Oracle

Oracle’s hat has been thrown in the ring for two reasons: first because of its current link to TikTok via its partnership in Project Texas, which was launched in 2020 as a way to reassure U.S. officials about the handling of Americans’ data. Through Project Texas, Oracle is a host for TikTok in the U.S.

“On the plus side, Oracle would have intimate knowledge of TikTok’s data systems and business strategies, making it easier to dive in and start running the company,” Williamson said. “On the bad side, Project Texas has come under a lot of scrutiny, and Oracle’s involvement could be perceived as a liability to the U.S. regulators who would have to approve the deal. Could they be confident that U.S. TikTok user data would be secure from China? It’s an open question.”

Even MacEwan said he doesn’t think Project Texas is a strong enough argument for why Oracle should be considered.

“It [Oracle] will struggle with the business-critical aspects, like ensuring a clean technical and operational separation from ByteDance,” MacEwan said. “And then whether TikTok needs to rebuild the algorithm or is allowed to transfer critical technology from ByteDance, you really need a strategic corporate buyer to make that a successful transition. Otherwise it’s TikTok going it alone – which also runs into the trust issue of are they truly shutting down all the backdoors as they transfer systems to the US? Either way, it will take years to get right.”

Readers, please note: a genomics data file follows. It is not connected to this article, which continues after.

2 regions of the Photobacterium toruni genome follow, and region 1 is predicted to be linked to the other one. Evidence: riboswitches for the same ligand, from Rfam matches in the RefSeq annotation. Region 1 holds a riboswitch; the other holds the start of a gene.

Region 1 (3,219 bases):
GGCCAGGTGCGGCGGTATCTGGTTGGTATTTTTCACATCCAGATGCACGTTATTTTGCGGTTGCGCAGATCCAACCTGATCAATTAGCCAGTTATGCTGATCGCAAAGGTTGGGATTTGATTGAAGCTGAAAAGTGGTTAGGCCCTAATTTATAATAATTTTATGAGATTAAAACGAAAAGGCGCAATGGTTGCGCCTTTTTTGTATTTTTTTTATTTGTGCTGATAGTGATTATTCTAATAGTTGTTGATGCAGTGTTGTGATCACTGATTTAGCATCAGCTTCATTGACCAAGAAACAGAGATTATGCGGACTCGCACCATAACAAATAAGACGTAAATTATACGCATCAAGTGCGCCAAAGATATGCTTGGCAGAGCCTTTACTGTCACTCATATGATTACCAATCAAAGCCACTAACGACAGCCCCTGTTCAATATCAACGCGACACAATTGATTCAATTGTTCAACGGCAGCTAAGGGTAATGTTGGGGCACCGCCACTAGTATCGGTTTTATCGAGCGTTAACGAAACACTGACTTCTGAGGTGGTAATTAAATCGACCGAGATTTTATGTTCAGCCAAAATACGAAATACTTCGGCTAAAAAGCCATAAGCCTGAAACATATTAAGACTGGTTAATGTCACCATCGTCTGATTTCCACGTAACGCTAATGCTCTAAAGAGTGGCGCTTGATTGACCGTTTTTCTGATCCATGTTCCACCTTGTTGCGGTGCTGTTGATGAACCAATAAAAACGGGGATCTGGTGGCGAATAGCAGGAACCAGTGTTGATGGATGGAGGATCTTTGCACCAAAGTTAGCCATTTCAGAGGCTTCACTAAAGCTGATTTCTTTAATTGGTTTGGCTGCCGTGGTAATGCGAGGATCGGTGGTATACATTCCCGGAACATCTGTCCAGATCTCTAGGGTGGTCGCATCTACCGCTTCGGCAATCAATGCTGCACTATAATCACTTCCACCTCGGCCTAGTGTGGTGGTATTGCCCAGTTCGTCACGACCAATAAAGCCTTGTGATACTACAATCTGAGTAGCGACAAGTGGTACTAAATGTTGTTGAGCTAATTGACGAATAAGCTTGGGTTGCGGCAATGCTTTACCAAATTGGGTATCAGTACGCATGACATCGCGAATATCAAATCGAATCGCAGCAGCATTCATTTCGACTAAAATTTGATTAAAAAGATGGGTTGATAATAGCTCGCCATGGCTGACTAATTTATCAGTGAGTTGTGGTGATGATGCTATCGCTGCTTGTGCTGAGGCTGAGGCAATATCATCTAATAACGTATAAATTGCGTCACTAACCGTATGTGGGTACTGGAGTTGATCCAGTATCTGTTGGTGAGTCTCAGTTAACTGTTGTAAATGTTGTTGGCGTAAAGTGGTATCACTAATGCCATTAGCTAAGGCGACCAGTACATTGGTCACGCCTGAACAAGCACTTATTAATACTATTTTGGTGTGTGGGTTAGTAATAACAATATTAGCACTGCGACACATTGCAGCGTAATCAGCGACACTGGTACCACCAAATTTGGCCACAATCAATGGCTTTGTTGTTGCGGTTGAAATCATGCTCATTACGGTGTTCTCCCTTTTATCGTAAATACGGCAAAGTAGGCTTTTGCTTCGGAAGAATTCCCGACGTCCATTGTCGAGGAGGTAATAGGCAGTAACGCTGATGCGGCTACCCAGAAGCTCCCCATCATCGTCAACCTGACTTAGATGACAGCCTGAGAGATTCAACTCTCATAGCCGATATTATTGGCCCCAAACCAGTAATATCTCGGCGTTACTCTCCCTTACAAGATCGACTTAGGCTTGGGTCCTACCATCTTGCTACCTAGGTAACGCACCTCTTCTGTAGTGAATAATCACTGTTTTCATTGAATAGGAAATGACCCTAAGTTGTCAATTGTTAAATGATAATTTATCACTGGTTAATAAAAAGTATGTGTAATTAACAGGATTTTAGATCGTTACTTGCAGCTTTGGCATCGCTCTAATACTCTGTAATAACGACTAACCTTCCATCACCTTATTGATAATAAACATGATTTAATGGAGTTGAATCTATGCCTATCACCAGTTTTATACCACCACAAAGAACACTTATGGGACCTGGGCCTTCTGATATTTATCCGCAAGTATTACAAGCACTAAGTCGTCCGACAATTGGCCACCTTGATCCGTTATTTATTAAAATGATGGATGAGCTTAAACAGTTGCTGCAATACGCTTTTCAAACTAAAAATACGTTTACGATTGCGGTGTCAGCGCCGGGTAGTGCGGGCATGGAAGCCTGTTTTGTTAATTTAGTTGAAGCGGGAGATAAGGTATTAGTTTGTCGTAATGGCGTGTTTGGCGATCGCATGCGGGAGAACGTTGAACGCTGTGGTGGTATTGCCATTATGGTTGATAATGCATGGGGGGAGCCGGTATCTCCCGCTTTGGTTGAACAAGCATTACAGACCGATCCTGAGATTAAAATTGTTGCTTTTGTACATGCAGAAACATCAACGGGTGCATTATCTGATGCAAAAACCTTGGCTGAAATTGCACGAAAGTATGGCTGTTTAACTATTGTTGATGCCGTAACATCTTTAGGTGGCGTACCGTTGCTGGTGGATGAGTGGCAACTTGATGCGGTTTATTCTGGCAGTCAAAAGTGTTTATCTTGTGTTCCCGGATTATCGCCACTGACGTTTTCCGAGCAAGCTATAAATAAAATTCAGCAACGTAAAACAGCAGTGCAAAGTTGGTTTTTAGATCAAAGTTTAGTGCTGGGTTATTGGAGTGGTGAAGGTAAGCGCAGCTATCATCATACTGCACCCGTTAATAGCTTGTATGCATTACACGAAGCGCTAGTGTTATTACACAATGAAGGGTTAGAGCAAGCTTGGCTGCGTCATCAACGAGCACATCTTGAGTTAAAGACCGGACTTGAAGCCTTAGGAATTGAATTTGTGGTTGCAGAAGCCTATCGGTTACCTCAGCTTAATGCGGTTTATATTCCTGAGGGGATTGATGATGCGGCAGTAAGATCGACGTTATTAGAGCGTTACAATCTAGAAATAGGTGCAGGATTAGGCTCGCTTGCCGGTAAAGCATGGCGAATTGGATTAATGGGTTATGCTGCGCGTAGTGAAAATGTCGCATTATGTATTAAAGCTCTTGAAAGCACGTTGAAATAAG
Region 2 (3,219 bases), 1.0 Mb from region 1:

In 2020, when then-President Trump tried to ban the app on account of viewing it as a national security threat. After much back and forth, the U.S. government then settled on a compromise: ByteDance must sell its shares in TikTok’s U.S. arm, to a U.S. business, in order to prevent an outright ban. At that time, after chatter about potential suitors, the U.S. government settled on the business being bought jointly by Oracle and Walmart.

The joint venture (JV) deal back then saw the two businesses together investing to acquire 20% of what would have been the newly formed TikTok Global business, with Walmart providing advertising, measurement, e-commerce and payments while Oracle handled data management.

Which is to say another JV with a company like Walmart could work in Oracle’s favor again. Primarily because industry execs don’t seem to have confidence in Oracle going it alone. But also because there have been reports that ByteDance was already exploring options of selling its U.S. TikTok arm, and that the parent company would prefer a non-tech company to be the new owner.

https://digiday.com/?p=542844

More in Marketing

Pitch deck: How Amazon is talking to marketers about Performance+

It’s designed to make campaign creation and management as easy as possible, and sits within Amazon’s demand-side platform.